Upon a qualifying termination under the Severance Plan, each NEO was eligible to receive (1) a lump sum payment equal to annual base salary, target annual bonus, as well as the value of 12-months’ coverage in health insurance premiums and (2) full accelerated vesting of outstanding RSU and stock option awards (excluding PSUs) that were otherwise scheduled to vest within and including the 12 months following termination.

The Dell Acquisition was completed in September 2016 and the Severance Plan expired at the end of its term on December 31, 2017.

Compensation Risk Assessment

We believe that the mix and design of the elements of our executive compensation are well balanced and do not encourage management to assume excessive risk. As detailed above, our pay mix is balanced among base salary, short-term performance cash bonus awards and equity compensation. NEO compensation is heavily weighted towards long-term, equity-based incentive compensation, which we believe discourages excessive short-term risk taking and strongly aligns NEO interests with the creation of long-term increased stockholder value. In addition, we maintain policies against the purchase of hedging instruments in order to help maintain the alignment of NEO interests with long-term changes in stockholder value by prohibiting NEOs from purchasing financial instruments that trade off the potential for upside gain in order to lock in the current market value of our securities. Additionally, as discussed below, our executive compensation plans also include compensation recovery provisions that enable us to recover performance bonuses, as well as gains on equity awards, that were earned due to activity detrimental to the Company.

Tax Deductibility

Prior to its amendment pursuant to 2017 Tax Cuts and Jobs Act (“Tax Act”), Section 162(m) of the Internal Revenue Code, as amended, generally disallowed a tax deduction to public corporations for compensation greater than $1 million paid for any fiscal year to the corporation’s CEO and certain other executive officers. However, performance-based compensation

 

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was not subject to the $1 million deduction limit if certain requirements were met. Among other changes to Section 162(m), the Tax Act eliminated the exemption for performance-based compensation. The amendment to Section 162(m) is effective with respect to VMware for compensation paid in FY19 and in future years. The Tax Act includes a transition rule that allows the performance-based compensation exemption to continue for executive officers with a right to participate in a plan that is part of a written binding contract in effect on November 2, 2017 that is not modified in any material respect before the compensation is paid (“Transition Rule”). However, the IRS has not issued complete guidance with respect to application of the Transition Rule.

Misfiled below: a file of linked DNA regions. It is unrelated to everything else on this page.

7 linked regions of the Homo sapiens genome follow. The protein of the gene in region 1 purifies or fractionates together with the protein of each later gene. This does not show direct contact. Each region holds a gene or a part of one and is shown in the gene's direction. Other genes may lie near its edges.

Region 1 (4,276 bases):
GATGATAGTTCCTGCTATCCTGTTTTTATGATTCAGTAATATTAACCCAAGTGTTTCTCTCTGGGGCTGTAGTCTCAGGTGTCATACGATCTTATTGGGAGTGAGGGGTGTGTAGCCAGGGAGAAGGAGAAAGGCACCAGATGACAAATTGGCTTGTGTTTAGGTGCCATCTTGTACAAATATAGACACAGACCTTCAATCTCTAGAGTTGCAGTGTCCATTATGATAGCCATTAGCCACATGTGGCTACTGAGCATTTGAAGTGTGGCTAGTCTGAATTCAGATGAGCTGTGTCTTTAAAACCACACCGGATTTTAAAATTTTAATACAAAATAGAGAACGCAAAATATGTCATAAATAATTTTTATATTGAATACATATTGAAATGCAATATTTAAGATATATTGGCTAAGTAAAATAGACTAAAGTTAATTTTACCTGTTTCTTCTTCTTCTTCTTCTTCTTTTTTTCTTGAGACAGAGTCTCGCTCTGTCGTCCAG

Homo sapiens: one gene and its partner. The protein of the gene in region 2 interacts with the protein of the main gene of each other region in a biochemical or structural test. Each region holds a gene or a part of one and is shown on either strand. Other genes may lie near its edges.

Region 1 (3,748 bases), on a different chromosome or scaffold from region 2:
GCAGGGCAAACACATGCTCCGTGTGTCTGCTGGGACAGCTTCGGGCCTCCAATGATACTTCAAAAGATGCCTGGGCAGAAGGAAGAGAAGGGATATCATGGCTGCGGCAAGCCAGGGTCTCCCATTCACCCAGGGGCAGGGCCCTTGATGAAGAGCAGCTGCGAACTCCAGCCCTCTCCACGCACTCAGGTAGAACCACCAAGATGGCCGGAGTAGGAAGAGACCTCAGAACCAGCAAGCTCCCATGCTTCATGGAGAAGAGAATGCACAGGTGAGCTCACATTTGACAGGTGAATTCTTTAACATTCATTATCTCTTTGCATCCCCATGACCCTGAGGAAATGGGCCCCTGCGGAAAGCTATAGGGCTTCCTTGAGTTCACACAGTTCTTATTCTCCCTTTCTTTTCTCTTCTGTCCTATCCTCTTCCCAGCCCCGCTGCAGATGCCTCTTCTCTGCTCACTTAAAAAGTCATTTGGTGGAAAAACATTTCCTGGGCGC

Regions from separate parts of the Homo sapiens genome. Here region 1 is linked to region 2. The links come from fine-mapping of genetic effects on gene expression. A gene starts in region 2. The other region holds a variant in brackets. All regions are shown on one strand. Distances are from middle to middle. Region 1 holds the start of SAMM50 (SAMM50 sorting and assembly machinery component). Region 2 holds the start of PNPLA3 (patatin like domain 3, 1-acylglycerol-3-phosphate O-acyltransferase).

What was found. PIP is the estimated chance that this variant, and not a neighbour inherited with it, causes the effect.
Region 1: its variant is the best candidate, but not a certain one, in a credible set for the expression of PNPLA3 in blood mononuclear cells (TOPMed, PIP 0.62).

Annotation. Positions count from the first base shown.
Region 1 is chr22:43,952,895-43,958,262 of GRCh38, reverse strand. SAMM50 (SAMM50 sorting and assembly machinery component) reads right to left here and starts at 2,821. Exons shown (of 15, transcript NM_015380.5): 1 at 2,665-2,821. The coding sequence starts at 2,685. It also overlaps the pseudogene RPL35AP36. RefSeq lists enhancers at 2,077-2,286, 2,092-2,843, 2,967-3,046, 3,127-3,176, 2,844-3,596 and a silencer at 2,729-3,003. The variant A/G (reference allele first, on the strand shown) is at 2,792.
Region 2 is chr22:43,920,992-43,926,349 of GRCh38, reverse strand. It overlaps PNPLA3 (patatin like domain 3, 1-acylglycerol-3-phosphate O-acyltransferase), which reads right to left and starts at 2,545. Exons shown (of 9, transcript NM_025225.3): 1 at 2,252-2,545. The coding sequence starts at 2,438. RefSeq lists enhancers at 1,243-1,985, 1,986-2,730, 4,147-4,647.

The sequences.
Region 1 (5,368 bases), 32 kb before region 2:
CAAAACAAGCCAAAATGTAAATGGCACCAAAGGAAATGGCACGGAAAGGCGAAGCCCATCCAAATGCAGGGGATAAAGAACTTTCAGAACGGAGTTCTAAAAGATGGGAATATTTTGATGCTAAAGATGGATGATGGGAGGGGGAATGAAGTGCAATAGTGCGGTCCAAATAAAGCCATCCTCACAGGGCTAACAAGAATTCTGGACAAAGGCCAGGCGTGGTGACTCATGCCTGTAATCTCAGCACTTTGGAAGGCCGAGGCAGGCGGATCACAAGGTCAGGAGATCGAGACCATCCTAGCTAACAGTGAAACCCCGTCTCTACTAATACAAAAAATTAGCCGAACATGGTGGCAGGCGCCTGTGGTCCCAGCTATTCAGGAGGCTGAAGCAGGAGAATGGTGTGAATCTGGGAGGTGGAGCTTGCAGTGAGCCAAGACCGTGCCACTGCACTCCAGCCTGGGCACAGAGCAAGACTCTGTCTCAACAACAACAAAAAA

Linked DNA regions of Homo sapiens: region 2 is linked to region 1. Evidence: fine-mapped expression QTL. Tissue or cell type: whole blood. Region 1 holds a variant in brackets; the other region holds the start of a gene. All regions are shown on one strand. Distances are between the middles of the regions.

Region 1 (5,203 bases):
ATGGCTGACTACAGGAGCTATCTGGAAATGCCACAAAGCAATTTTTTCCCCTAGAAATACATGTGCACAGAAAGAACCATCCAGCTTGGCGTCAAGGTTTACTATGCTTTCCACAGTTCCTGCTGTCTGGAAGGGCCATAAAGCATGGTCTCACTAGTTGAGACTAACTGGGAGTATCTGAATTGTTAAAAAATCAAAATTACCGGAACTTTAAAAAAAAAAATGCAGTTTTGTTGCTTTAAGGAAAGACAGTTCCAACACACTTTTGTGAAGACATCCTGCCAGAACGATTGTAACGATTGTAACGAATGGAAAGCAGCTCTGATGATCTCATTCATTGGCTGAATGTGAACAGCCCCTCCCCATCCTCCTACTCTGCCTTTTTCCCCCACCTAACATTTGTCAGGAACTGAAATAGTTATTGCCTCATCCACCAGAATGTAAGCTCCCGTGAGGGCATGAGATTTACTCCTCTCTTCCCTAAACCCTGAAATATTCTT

During FY18, prior to the effectiveness of the amendment to Section 162(m), the CCG Committee considered the impact of Section 162(m) when designing our cash and equity bonus program, but might have elected to provide compensation that was not fully deductible as a result of Section 162(m) if it determined it was in our best interests. Accordingly, during FY18, the CCG Committee structured our FY18 Executive Bonus Program for our NEOs and the PSUs granted in FY18 in order to allow each to qualify as performance-based compensation under Section 162(m). The RSUs granted in FY18 did not qualify as performance-based compensation. To the extent that our NEOs participate in performance-based compensation plans that are likely to qualify for treatment as performance-based compensation under the Transition Rule, the CCG Committee may consider avoiding actions that would be considered a material modification to such plan or agreement if it determines it is in our best interests.

Hedging Policy

We have adopted a policy prohibiting any of our directors or employees, including our NEOs, from “hedging” their ownership in shares of our Class A Stock or other equity-based interests in us, including by engaging in short sales or trading in derivative securities relating to our common stock and the shares of Class V common stock issued by Dell.

Compensation Recovery Policies

Our Executive Bonus Program for our executive officers, including our NEOs and the performance-based, long-term equity award program, were both adopted under the Incentive Plan. At the annual meeting of stockholders held in June 2017, our stockholders approved an update to the “clawback” provision in the Incentive Plan to more specifically tie our ability to claw back outstanding equity awards to any restatements of VMware’s financial results and in case of termination for “cause,” as defined in the Incentive Plan. As amended, the Incentive Plan includes provisions that the CCG Committee will review outstanding incentive awards held by executive officers or the value of such awards realized during or in the year following the restatement and, in its sole discretion, determine to cancel or claw back the value of such awards if the CCG Committee. Additionally, if an employee, including an NEO, is terminated for cause, all unvested or unexercised awards will be forfeited and the CCG Committee may determine to require reimbursement of amounts realized after the event constituting cause has occurred.

Executive Stock Ownership Guidelines